While the economic team works to limit the payment of court orders in 2022, a plan to pay off debts in full and remove this expense from accounting for the ceiling rule gained momentum in the government — which limits the growth of public spending to the variation in inflation.
The idea is to support the approval of a PEC (Proposed Amendment to the Constitution) prepared by the vice president of the Chamber, Deputy Marcelo Ramos (PL-AM), to make the fiscal rule more flexible. This would, therefore, make the alternatives currently sought by Minister Paulo Guedes (Economy) unnecessary.
The Executive tries to solve the explosion of expenses with the payment of government debts recognized by the Justice and which have no possibility of appeal. The count of court sentences jumped from R$54 billion this year to R$89 billion.
The growth of this expense compressed the 2022 Budget, forcing the government to seek solutions to make room in the accounts and make it possible to expand the Bolsa Família.
Guedes acts on two simultaneous axes. In the simplest of them, the idea is for the Judiciary itself to establish a ceiling for the payment of court orders in 2022, without the need for congressional approval.
The plan, negotiated with the president of the STF (Supreme Court), Luiz Fux, would depend only on a resolution by the CNJ (National Council of Justice). The measure would reduce this expense by R$49.1 billion next year.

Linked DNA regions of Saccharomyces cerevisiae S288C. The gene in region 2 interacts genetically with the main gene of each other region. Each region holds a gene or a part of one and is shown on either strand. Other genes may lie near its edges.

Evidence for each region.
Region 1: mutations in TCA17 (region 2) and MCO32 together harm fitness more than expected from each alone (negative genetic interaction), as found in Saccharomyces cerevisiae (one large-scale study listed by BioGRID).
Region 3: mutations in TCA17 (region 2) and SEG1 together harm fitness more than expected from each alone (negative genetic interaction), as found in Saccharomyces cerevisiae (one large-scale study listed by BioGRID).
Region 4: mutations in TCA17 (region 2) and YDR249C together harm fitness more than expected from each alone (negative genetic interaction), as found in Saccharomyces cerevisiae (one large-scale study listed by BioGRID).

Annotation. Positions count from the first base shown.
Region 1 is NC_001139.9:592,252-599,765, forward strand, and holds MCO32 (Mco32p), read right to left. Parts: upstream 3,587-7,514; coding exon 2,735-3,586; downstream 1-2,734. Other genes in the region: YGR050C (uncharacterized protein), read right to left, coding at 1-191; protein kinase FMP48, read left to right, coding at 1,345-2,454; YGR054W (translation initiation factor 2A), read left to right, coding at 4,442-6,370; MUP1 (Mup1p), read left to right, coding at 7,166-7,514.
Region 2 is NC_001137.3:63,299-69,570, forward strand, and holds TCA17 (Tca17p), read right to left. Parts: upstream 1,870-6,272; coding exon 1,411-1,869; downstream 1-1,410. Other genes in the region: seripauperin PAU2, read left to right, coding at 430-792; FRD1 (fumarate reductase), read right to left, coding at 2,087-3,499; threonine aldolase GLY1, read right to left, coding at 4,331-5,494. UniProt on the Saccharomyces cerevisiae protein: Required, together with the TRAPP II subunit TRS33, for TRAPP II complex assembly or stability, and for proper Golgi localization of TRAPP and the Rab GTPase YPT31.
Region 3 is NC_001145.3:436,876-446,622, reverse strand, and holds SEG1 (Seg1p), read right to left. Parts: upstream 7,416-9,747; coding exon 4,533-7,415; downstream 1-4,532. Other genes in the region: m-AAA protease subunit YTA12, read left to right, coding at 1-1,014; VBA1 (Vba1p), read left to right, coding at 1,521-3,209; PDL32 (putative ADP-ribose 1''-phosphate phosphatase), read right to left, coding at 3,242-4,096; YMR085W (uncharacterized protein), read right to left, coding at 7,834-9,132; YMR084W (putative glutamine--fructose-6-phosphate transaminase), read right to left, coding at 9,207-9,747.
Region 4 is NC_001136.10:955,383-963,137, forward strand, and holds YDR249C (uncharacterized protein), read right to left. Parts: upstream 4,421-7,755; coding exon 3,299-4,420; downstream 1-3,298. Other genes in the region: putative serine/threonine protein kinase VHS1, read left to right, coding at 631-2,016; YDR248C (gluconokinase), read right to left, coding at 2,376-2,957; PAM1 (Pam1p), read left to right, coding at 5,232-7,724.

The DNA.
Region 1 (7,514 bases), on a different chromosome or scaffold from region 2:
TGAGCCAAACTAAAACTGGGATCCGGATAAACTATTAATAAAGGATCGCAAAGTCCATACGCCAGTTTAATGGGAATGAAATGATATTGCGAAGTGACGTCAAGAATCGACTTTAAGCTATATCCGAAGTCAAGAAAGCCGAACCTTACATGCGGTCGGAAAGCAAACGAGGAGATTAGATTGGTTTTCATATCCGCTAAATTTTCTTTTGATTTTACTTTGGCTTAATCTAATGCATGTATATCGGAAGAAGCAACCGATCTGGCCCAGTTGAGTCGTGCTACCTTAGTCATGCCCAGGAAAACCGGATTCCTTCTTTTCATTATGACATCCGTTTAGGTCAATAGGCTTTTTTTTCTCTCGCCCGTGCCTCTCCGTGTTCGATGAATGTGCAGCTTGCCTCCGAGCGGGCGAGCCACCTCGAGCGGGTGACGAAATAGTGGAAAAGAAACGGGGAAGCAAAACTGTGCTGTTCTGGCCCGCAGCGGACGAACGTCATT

Members of the government’s legal department, however, assess that the measure has a high risk of legalization and tends not to prosper.
The justification is that the simple decision of the CNJ, without the support of an instrument provided for by law or the Constitution, will end up being questioned in the STF. Therefore, the assessment is that it would be necessary to pass a proposal in Congress to guarantee this basis for legislation.
The plan suffers from resistance from the STF ministers. Court members were uncomfortable with pressure made by Guedes for the CNJ to resolve the case. According to reports, the minister was warned that the collegiate will not solve the problem on its own, but only if it is provoked after filing an action in the Supreme Court or approval of a proposal by Congress.
On another front, Guedes sent a PEC to the Legislative to address the issue. The measure opens a margin of R$ 33.5 billion in 2022 to the installment payment orders. The text also creates a fund with privatization resources to reduce public debt and make precatory payments without counting the ceiling.
The proposal, which was criticized by experts, was also received with caution in other areas of the Executive. According to government officials, the measure is broader than necessary and difficult to approve.
The text must be voted on this Thursday (16) at the CCJ (Committee on Constitution and Justice) of the Chamber.
Members of the legal area also argue that the PEC of Guedes could also end up in court. That’s because government creditors may file suits questioning the payment of precatório.
Given this diagnosis, the idea of supporting the approval of the PEC presented by deputy Marcelo Ramos gained strength in the government. The text removes the precatório fully from the fiscal rule and makes a kind of lowering of the ceiling.
The measure establishes that the government must recalculate the spending ceiling. For this, it would be necessary to go back to 2016, the year before the entry into force of the fiscal rule, and subtract from the ceiling the amount corresponding to the court orders. Then, the spending limit would be recalculated year by year, adding the inflation variation over the period.